The deceased’s real and personal property should be secured as soon as possible – definitely before the date of the funeral. Someone should remain at the deceased’s residence while the funeral takes place, to discourage criminals who scan obituaries and target homes of the deceased or close family members, during funerals.
You are now in charge of all the deceased’s possessions, from real estate to household goods. If survivors live in the deceased’s home, make sure the conditions are met to allow the household to continue to operate.
If the home is uninhabited, maintain payments for heat, electric, lawn maintenance, but cancel telephone, internet, TV service and other unnecessary utilities, as well as subscriptions to publications.
Remove valuables from the home if necessary, to keep them safe. Property must be secured even from friends and family until specifications of the will have been fulfilled. Arrange to collect mail or have it forwarded. Check on the condition of the home often.
Obtain a Copy of the Deceased’s Will
If you don’t already have a copy, you will need to obtain one as soon as possible. Confirm that the deceased’s closest family members know you have been appointed executor. Arrange to remain in contact with potential beneficiaries and those specifically named in the will. In some cases, persons not named in the will who would have been entitled to receive property, had there been no will, may benefit from the assets of the estate.
Steps Required During the Initial Three Months
Initiate the Probate Process
An executor must file the will with the probate court in the county of the deceased’s residence within ninety days of the death.
If you were named in the will to administer the estate, you are generally referred to as the executor. To officially serve as executor, you must submit an application to the Clerk of Superior Court in the county where the deceased person was a resident at the time of death.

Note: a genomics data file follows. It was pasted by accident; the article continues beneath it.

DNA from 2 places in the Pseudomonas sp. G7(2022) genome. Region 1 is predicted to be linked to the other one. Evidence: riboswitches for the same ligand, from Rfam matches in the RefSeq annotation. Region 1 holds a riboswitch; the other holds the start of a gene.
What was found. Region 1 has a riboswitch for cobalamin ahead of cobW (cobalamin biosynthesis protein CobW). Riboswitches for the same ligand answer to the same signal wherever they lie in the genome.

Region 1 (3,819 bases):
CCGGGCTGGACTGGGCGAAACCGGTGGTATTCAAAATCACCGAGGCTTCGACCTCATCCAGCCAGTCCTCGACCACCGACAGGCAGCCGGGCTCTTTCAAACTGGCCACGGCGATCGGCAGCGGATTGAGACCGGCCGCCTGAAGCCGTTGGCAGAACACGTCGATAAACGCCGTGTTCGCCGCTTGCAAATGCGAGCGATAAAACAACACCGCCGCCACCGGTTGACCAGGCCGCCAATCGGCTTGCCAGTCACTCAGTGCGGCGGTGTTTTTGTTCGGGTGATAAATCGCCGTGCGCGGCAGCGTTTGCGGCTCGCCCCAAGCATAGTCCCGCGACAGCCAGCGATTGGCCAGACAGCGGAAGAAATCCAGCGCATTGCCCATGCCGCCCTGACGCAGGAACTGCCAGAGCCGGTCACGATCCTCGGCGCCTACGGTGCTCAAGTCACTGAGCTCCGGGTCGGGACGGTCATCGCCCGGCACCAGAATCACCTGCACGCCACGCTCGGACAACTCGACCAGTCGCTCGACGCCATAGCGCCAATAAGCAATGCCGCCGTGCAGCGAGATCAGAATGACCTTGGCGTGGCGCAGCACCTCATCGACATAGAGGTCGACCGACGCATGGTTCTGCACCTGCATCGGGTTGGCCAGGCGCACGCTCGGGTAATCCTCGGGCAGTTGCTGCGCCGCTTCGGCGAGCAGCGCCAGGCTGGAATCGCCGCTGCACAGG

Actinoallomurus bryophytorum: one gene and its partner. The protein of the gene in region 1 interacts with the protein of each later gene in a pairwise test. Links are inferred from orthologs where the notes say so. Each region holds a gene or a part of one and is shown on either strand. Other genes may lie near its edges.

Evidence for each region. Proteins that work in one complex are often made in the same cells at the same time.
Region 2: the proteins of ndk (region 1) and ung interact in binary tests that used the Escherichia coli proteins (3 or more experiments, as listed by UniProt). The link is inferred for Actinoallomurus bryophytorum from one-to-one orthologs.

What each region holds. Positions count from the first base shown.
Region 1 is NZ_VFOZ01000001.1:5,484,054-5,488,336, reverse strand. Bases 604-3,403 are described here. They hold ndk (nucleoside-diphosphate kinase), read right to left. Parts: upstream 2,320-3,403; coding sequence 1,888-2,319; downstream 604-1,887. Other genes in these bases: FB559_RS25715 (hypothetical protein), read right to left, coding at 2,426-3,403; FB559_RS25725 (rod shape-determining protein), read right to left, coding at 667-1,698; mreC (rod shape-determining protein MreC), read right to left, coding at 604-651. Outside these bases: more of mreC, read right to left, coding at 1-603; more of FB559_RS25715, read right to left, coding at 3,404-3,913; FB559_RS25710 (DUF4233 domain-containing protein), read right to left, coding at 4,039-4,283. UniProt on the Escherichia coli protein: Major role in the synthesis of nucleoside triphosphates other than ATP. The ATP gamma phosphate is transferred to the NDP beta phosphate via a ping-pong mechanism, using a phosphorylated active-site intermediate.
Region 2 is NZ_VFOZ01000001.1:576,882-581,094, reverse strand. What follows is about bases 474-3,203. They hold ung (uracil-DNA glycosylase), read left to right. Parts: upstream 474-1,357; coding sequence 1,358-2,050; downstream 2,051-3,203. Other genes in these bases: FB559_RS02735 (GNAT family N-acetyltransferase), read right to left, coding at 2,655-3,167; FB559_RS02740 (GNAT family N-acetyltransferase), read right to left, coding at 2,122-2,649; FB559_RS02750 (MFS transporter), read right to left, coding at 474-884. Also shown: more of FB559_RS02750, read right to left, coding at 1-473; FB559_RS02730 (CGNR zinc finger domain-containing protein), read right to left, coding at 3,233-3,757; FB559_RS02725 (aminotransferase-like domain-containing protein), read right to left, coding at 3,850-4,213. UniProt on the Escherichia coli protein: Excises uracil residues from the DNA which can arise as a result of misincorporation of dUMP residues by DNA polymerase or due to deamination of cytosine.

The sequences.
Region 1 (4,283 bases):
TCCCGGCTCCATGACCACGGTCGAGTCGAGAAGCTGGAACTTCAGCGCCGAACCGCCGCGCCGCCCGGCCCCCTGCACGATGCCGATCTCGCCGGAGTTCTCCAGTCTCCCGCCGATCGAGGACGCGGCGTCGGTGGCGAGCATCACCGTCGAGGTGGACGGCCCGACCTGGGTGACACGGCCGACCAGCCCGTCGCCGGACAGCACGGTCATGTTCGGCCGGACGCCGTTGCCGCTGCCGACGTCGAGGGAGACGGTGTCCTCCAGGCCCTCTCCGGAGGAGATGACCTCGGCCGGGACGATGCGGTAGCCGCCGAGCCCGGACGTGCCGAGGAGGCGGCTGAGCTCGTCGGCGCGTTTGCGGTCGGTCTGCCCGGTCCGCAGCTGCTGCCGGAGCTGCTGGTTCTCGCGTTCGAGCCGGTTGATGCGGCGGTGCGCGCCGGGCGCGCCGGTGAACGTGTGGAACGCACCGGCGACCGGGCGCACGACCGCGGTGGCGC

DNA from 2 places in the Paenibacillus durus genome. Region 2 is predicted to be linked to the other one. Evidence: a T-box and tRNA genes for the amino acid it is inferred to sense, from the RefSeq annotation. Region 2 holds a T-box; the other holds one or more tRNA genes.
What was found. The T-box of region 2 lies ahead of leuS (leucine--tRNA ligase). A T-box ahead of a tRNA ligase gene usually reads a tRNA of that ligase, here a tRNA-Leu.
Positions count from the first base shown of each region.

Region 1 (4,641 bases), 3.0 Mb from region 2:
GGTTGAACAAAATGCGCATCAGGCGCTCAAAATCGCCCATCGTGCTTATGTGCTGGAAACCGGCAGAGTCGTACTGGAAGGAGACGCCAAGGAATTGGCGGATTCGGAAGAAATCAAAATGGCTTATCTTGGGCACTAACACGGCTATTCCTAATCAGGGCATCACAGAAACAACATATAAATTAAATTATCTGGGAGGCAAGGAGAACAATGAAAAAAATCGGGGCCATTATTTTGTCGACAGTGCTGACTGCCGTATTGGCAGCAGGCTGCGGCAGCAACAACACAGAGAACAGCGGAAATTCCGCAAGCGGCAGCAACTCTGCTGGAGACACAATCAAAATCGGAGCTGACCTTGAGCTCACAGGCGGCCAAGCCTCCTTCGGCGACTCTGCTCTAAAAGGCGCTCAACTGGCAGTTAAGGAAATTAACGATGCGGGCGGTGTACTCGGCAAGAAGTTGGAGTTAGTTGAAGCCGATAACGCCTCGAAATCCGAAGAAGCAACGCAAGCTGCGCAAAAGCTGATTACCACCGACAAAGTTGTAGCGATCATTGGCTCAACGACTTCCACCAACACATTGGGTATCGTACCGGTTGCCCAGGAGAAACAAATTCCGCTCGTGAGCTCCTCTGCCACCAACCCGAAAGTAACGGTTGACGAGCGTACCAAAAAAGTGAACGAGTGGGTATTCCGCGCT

If there was no will, but you were asked to serve as the administrator of the estate, you must request that the court appoint you to serve as the estate’s personal representative.
In North Carolina, assets of a “small estate”, can be distributed without going through probate court by filing A North Carolina Small Estate Affidavit. A” small” estate is an estate in which the value of everything except real estate is less than $20,000. (or less than $30,000, if the surviving spouse inherits everything).
Moderately sized estates with simple terms often experience a streamlined probate process. Large or complex estates will remain in probate longer.
Contact Insurance Companies and Employers to Discuss Coverage or Benefits
Insurance companies and other similar entities must be notified by the estate’s executor. Contact the appropriate companies, and/or the deceased’s employer. Confirm that the payments from life insurance policies, special accounts or other distributions scheduled for payout upon the deceased’s death take place.
Open a Bank Account in the Name of the Estate